German doctor accidentally cures AIDS in patient
From the Wall Street Journal:
The startling case of an AIDS patient who underwent a bone marrow transplant to treat leukemia is stirring new hope that gene-therapy strategies on the far edges of AIDS research might someday cure the disease.In other good news, scientists at Washington University School of Medicine entirely decoded the DNA of a cancer cell for the first time, finding 10 mutations from normal human DNA.
The patient, a 42-year-old American living in Berlin, is still recovering from his leukemia therapy, but he appears to have won his battle with AIDS. Doctors have not been able to detect the virus in his blood for more than 600 days, despite his having ceased all conventional AIDS medication. Normally when a patient stops taking AIDS drugs, the virus stampedes through the body within weeks, or days.
"I was very surprised," said the doctor, Gero Hütter.
The breakthrough appears to be that Dr. Hütter, a soft-spoken hematologist who isn't an AIDS specialist, deliberately replaced the patient's bone marrow cells with those from a donor who has a naturally occurring genetic mutation that renders his cells immune to almost all strains of HIV, the virus that causes AIDS.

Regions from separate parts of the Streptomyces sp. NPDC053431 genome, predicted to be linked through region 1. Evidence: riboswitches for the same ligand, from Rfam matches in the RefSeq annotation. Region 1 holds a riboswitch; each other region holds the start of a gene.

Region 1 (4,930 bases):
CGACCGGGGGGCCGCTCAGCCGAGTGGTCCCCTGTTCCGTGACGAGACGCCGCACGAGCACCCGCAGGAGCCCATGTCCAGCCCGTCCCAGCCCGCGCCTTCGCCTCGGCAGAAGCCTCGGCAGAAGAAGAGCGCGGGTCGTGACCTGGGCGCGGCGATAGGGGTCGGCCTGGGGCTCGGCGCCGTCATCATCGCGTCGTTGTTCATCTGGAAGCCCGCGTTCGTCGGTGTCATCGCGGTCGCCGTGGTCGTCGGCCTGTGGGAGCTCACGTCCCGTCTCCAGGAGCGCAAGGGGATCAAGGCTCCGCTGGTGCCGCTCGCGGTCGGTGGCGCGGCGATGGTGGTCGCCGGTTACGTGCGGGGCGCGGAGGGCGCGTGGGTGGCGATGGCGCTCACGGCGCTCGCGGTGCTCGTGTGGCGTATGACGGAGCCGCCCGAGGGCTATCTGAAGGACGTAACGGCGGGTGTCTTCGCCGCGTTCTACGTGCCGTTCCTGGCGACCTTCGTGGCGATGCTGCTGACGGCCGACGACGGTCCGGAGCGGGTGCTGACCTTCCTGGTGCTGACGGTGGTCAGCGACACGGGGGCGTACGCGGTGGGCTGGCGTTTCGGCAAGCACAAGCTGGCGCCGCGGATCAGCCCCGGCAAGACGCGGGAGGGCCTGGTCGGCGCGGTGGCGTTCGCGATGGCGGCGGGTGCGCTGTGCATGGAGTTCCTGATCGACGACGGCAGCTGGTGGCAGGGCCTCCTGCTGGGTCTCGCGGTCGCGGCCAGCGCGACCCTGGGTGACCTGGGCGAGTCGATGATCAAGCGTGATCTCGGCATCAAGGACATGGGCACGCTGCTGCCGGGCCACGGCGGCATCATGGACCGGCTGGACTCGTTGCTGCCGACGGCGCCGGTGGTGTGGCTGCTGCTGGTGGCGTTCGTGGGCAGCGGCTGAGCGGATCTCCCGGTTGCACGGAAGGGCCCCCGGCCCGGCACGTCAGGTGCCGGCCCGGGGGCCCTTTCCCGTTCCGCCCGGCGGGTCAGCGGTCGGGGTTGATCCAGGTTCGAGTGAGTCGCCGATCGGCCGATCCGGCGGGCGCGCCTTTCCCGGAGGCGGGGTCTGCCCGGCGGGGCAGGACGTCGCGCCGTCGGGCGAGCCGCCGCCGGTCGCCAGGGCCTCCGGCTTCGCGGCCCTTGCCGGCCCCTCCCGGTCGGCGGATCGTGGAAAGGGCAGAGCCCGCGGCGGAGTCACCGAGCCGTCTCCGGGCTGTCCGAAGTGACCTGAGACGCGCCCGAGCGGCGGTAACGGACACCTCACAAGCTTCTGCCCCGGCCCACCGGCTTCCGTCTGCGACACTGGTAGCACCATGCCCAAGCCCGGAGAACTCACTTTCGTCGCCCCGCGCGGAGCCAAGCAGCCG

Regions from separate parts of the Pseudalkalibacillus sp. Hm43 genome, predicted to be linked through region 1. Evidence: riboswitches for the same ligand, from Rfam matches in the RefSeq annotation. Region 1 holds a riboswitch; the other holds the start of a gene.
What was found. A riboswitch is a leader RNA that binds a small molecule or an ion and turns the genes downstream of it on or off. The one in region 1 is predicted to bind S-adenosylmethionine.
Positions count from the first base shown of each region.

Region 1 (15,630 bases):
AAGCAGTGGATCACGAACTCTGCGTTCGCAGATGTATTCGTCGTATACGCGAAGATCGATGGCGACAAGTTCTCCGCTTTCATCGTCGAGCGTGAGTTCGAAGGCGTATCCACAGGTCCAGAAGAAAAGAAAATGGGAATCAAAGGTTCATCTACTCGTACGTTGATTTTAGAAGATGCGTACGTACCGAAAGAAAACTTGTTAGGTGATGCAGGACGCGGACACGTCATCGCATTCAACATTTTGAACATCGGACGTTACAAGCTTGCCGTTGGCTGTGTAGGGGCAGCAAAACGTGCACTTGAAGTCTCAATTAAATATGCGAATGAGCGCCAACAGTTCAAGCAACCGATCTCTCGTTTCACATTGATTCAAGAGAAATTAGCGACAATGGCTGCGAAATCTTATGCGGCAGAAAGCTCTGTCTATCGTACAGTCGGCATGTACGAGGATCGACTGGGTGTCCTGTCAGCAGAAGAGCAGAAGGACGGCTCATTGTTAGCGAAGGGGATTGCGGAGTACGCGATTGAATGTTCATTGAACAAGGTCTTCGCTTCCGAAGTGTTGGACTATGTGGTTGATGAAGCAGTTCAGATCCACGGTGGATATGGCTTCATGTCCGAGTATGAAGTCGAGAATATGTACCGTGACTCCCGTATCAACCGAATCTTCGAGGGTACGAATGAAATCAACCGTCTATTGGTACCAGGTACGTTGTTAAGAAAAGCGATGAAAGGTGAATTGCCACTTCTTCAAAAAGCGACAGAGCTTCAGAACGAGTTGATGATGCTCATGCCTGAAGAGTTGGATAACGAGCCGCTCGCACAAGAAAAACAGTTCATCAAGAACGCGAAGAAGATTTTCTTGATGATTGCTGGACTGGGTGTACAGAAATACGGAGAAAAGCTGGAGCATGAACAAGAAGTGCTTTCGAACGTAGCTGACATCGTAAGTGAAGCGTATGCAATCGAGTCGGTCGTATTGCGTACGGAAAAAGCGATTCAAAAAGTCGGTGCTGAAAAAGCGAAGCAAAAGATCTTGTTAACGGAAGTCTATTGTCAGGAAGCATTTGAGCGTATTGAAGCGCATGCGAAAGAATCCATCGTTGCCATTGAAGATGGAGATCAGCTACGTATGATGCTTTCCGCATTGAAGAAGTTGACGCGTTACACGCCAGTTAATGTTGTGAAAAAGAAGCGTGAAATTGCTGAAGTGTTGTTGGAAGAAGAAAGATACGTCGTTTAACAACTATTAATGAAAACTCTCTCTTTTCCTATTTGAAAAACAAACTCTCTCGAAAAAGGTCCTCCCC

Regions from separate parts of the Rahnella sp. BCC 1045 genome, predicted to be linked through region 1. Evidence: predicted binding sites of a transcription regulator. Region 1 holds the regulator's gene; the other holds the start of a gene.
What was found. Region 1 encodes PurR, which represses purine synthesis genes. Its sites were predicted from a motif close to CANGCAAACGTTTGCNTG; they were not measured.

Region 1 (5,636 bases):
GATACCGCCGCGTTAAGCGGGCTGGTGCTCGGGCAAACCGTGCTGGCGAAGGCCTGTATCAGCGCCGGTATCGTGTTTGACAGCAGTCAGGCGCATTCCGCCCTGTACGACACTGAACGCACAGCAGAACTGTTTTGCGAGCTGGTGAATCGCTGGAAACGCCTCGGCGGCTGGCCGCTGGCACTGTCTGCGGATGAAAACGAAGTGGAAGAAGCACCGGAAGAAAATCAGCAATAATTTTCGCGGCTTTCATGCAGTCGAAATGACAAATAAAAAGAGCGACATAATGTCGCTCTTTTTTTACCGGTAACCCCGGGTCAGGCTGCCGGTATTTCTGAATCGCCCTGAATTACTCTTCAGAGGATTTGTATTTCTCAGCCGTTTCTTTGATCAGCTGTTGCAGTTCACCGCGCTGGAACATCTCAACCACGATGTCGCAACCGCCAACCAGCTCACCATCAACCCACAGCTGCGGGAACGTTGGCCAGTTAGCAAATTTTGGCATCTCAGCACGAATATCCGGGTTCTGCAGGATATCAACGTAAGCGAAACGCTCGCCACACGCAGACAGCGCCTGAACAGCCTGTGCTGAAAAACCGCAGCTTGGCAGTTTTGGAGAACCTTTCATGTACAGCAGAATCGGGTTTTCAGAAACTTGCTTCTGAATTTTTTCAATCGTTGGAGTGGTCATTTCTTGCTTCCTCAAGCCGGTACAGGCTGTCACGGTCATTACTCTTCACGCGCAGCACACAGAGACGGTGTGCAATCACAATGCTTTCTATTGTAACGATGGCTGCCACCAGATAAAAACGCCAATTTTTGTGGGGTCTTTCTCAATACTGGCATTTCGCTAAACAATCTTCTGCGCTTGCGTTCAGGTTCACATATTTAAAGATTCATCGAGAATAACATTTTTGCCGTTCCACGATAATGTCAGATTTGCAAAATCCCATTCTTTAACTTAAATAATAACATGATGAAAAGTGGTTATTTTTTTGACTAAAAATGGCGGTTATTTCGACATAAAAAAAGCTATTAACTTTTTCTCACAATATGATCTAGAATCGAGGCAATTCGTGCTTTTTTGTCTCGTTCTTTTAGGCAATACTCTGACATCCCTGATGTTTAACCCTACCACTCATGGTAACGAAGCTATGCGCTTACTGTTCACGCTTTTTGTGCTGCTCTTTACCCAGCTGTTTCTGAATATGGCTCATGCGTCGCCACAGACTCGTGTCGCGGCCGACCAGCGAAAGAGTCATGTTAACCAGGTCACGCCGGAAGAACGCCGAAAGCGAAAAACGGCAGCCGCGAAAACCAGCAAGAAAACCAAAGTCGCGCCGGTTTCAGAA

The development suggests a potential new therapeutic avenue and comes as the search for a cure has adopted new urgency. Many fear that current AIDS drugs aren't sustainable. Known as antiretrovirals, the medications prevent the virus from replicating but must be taken every day for life and are expensive for poor countries where the disease runs rampant. Last year, AIDS killed two million people; 2.7 million more contracted the virus, so treatment costs will keep ballooning.
Also, stem-cell researchers in the US are celebrating Obama's victory.
(cross posted at appletree)